The Maxwell Museum’s Laboratory of Human Osteology specializes in numerous facets of biological anthropology, and serves as a repository of human remains, including prehistoric, documented, and forensic remains.
The laboratory is pleased to be working with the Native American Graves Protection and Repatriation Act (NAGPRA) in the relocation of the prehistoric remains to their rightful descendants. The prehistoric collection is in the process of being documented.
Currently, the laboratory houses a documented osteological collection of over 300 modern individuals of various backgrounds. The Laboratory of Human Osteology also participates in forensic work through our close working relationship with the State of New Mexico's Office of the Medical Investigator.
Senior Collections Manager
Alex Denning is a Physical Anthropologist with an M.Sc. in Human Osteology and Palaeopathology. Before coming to the Maxwell Museum, Alex held positions at the Warren Anatomical Museum at Harvard Medical School and the Mütter Museum, as well as both state and hospital medical examiners offices. A registered archaeologist, Alex also participated in and supervised university and contract archaeological excavations throughout the northeast. In addition to their degrees in Anthropology, they hold graduate certificates in both Museum Studies and Death Investigation. Their research interests include stable isotope analysis of diet and mobility, particularly of high-altitude populations; weaning practices and growth and development; and examining race, gender, and abnormal development in medical science history.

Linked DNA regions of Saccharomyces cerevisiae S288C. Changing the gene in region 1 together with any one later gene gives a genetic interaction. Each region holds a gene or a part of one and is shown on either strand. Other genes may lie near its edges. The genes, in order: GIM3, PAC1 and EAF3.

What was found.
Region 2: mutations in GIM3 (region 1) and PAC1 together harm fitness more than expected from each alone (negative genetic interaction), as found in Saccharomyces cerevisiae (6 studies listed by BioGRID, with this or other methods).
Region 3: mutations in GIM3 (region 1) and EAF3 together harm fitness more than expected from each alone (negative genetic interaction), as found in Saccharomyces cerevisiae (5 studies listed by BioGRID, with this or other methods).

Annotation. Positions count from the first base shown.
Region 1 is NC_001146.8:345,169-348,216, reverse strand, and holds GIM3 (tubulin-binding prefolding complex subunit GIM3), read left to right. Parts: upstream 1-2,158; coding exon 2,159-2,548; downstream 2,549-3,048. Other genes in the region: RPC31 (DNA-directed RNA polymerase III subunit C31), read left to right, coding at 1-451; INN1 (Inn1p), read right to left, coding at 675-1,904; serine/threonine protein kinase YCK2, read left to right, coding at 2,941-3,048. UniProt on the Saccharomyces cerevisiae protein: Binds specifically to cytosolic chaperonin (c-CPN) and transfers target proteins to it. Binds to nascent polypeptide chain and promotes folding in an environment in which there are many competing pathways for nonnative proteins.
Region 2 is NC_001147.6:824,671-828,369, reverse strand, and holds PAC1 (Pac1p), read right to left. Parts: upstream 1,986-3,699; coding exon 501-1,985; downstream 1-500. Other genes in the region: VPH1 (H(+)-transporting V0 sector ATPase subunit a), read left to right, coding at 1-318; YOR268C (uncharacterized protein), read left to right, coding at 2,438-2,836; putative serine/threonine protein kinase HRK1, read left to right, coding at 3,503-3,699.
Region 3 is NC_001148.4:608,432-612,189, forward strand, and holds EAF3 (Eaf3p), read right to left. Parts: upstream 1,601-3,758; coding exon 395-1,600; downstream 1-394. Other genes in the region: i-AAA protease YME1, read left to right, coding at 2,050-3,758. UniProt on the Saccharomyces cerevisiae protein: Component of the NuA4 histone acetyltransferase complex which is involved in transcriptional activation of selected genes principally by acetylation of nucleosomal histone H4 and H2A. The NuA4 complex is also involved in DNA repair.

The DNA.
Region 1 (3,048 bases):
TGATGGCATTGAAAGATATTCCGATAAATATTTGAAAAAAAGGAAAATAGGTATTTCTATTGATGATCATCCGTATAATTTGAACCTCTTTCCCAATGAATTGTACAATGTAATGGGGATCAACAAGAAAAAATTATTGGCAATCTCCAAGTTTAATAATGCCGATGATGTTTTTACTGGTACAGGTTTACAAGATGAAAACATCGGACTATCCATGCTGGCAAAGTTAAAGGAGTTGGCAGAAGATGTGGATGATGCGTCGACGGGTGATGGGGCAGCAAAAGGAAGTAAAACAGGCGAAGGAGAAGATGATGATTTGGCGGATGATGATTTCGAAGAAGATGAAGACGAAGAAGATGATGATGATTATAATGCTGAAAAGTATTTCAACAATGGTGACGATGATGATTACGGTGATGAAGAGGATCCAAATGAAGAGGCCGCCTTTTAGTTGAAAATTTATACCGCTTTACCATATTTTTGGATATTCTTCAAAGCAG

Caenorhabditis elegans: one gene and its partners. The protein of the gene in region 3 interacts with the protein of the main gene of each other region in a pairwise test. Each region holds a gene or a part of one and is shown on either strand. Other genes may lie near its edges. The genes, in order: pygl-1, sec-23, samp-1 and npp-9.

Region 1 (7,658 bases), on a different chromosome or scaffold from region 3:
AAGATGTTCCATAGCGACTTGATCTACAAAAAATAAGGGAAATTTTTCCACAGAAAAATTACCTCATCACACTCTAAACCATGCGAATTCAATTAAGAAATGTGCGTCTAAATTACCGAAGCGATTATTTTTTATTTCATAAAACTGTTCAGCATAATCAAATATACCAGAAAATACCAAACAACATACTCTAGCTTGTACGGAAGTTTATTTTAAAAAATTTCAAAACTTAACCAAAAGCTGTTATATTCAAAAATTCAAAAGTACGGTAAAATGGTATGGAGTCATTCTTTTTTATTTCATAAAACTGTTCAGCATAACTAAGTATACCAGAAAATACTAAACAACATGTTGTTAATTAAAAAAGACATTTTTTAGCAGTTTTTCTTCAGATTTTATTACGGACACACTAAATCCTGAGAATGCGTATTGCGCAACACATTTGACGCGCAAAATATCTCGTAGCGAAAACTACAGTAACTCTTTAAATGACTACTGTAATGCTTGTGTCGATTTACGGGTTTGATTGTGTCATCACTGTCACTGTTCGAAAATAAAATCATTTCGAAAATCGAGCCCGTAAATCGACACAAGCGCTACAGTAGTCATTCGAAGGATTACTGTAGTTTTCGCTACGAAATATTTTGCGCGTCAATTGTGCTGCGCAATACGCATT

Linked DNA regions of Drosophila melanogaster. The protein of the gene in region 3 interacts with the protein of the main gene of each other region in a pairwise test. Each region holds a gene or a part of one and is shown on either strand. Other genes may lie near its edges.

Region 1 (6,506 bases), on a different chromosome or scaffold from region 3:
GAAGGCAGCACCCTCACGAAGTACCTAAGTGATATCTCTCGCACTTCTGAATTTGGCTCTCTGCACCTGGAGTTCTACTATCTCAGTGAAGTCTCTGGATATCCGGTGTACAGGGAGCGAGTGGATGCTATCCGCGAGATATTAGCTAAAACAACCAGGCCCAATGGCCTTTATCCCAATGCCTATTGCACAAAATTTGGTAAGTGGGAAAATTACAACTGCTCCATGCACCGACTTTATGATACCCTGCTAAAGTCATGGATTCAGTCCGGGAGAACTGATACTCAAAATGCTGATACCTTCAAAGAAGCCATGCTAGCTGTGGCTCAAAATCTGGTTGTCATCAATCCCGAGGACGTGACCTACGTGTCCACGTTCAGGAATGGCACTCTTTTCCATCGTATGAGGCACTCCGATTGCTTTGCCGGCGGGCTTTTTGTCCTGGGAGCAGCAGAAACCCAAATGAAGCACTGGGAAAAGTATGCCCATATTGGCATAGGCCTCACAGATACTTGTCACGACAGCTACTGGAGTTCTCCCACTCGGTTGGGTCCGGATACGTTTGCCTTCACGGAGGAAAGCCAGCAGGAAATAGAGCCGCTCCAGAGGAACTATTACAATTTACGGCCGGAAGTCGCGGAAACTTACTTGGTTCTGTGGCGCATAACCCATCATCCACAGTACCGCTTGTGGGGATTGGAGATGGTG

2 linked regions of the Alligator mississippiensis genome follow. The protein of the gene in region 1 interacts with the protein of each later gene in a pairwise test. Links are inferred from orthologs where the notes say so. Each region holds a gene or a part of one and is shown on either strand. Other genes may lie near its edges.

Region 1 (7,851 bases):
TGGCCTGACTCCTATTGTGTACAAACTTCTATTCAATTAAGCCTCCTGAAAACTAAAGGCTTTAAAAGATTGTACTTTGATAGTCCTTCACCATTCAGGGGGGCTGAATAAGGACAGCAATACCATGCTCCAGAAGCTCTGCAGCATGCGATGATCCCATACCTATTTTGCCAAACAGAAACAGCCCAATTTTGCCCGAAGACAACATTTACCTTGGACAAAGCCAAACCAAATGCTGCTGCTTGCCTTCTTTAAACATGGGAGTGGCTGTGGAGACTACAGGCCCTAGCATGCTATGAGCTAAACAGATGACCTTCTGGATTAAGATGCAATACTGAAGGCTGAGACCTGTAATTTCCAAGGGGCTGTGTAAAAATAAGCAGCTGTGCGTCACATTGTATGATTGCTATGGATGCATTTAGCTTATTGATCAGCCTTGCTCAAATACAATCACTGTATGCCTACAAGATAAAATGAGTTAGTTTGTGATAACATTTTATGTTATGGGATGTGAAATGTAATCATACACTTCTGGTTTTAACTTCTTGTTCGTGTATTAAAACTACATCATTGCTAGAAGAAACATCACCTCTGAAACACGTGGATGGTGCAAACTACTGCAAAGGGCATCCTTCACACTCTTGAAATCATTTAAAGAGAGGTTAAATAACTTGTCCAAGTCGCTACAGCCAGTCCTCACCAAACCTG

AJ Frey is an undergraduate student working towards her BA in Archaeological Anthropology with a distributed minor focusing on the holistic view of the history and effects of disease on individuals and human populations. She is currently working on her undergraduate honors thesis, which is identifying and interpreting pathology in skeletal remains. Her interests include: paleopathology, bioarchaeology, and forensic anthropology. When not in the lab, she is working as an RA for campus housing.
Mike Haueter began volunteering with the Maxwell's Laboratory of Human Osteology in October of 2009 after retiring that year from APS where he taught secondary Science, History, and occasionally Mathematics for over twenty years. He received a B.A. in Physical Anthropology from UCLA and a Masters in Secondary Education from UNM. After being accepted as a Fulbright Exchange Teacher he spent the 1998-99 school year teaching in Riga, Latvia. He also spent several years self-employed as a photographer of fine art. His other interests include home-brewing, wood-sculpting, travel, and reading, especially history and anything to do with ancient Egypt.
We have resumed our Body Donation program. Please contact the lab if you have any questions.
Please check here for updates or call 505-277-3535 for more information.